Ask the Readers: How Do You Setup Your GTD Trusted System?

Marco sent me an email recently:

The last weeks I have worked on my “trusted system” and I looked for the best software and hardware to use.

Currently I’m using:
Palm Vx
Scanner Cannon 4400F
– FileServer running Linux Ubuntu 8.0.4
– Additional backups on external hard disk
(I’m still looking for a good document management system…)

Everything is stored on a Linux Ubuntu server and in addition I’m using an external disk for backups.

Now I was wondering how others have setup their “trusted system” and how they organize their information, documents,… Maybe this might be an idea for a blog entry?

Good idea, Marco! That’s an interesting topic. By the way, for those of you who aren’t familiar with GTD (from the book Getting Things Done), the term trusted system might be confusing. Productivity Cafe has a good explanation about it:

A trusted system is a key GTD concept because you can rely on the trusted system to house what your next actions and projects are. You know that you almost exclusively use your system to track progress, record things, hold ideas, take notes, keep your lists and hold all the elements of your GTD implementation. Thus, when you need to refer to something or take action, you go to your trusted system knowing what you’re looking for is there.

I must say that I’m not an expert in productivity tools since I don’t take the time to experiment with new tools. Instead, I just find the tools that work for me and stick with them.

So I would love to learn from you: what tools do you use?

To be fair, I will share my trusted system setup first. Here it is:

All right, it’s now your turn. How do you setup your GTD trusted system?

This article is part of June 2008 theme: Productivity


  1. My own system is an overly simplistic one.

    Real world:

    – Moleskine (Collect)
    – Inbox Tray
    – A-Z- filing system
    – “Hold” Tray for active projects and pending items.

    Digital World:

    – Things from Cultured Code (Task management)
    – A-Z folders & Spotlight on a Mac (Reference)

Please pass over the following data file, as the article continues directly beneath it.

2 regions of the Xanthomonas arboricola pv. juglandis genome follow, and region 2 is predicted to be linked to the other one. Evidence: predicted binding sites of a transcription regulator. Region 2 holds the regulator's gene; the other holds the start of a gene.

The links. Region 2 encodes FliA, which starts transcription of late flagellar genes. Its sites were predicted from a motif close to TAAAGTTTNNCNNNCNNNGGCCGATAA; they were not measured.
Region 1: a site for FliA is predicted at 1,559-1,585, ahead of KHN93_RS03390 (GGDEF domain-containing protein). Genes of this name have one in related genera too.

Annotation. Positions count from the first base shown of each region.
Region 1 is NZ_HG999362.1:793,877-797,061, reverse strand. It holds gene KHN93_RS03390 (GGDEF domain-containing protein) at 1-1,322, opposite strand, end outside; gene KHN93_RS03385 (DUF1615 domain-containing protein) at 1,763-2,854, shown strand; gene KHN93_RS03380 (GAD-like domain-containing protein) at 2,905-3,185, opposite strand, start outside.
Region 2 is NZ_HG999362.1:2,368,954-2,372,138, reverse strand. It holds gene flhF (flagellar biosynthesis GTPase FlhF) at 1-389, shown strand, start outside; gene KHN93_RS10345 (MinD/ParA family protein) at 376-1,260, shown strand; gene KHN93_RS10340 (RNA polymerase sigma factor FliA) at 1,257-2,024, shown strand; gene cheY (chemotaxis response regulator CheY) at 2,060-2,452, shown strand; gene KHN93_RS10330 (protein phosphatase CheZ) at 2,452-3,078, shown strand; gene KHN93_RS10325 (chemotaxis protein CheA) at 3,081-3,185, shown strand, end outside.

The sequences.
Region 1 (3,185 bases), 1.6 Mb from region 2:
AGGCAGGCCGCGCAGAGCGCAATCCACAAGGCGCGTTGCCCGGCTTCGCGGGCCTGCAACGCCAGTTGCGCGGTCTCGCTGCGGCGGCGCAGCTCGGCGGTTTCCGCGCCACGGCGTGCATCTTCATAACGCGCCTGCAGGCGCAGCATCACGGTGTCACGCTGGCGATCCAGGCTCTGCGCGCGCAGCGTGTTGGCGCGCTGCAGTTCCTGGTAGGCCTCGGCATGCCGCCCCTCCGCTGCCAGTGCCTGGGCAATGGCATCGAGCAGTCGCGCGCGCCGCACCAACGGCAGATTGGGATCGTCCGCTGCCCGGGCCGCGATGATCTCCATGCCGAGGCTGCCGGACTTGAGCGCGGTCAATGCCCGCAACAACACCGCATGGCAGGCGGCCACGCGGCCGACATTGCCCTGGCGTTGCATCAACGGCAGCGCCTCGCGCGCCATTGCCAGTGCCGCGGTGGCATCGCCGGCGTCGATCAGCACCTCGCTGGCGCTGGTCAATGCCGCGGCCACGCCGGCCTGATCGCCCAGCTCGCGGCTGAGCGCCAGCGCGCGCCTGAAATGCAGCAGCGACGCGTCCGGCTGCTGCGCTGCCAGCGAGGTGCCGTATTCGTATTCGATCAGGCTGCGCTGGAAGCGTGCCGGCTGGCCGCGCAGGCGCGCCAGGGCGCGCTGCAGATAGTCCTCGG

– iCal

    My preferred Mail app is from Apple. 🙂

  2. Good topic…

    My system is not quite trusted, but certainly getting there. The main sites I use are:

    – gmail (with gtd tags)
    – google calendar
    – (again using gtd tags)
    – for lists
    – (for project management)
    – pen and paper (capture)

    I really love using all of these tools/ sites, and cant imagine which I would give up… but at the same time, they don’t quite fit together into a trusted system yet…

  3. A notepad and my weekly planner (which you can view here) are my only tools for managing projects and capturing ideas. Works like a charm for me nowadays in spite of (or because of) its simplicity.

  4. I use Outlook, bubbl, and Excel. Bubbl helps organize my thoughts. Excel allows me to sort by prioritization, subject, etc. Also, I can have a worksheet for tasks, motivations, concerns, tips, etc.

  5. Arjun, Alexis, James, and MyPOV,
    Thanks for sharing your trusted system setup! I’m impressed by the diversity of the setups you have. To be honest, there are a lot of the tools you mentioned that I’ve never heard before. Looks like my world is too narrow 🙂

    Very interesting templates. More and more people go back to paper-based productivity system these days and your templates make it much easier to do.

  6. Paper and pen. I’m with James, here. I have a big 8×11 weekly planner (I just upgraded from the novel-sized one) and a padfolio which holds my graph pad (I don’t like regular ruled paper…) and a few folders which current projects/notes/etc., in them. Plus a little moleskin for notes, ideas, lists that don’t find a place in my planner. I’ve tried incorporating different online stuff, and I still use some Google Apps, but I always come back to paper and pen. I just think better when I’m moving that pen across the page.

  7. On document management. Since you already have an Ubuntu server set up you could use SVN, or CVS but a full fledged versioning system might be overkill. I have an Ubuntu server setup running eGroupware, and mydms.

    I use eGroupware as a household next action/calendar system and I use mydms to manage my personal documents. There are tons of others available from things like bugzilla to gforge which can be bent to GTD.

  8. Annie and Leslie,
    Very interesting setups. I’m now better equipped in case I want to move to paper-based or Linux-based system.

  9. I use

    Although it’s based on David Allen’s GTD, it also implements ideas from Stephen Covey that are important, like Goals setting and Prioritizing.

  10. Hai Donald, I am Sigit, I use OneNote 2007..

    because I want to take my system mobile with my Pocket PC, so I also install OneNote Mobile on my pocket pc..

    When synchronizing happens between my notebook and pocket pc..automatically one notebook created..then I just add some pages :
    1. Inbox
    2. Next Actions
    3. Some pages for projects
    4. Perspective

    The workflow, you just edit your pages like usual in GTD flowchart, and dont forget to synchronize it.

    One Condition that we must remember that we cant change the pages that update in notebook and pocket pc. it will make ActiveSync into the Unresolved Item.

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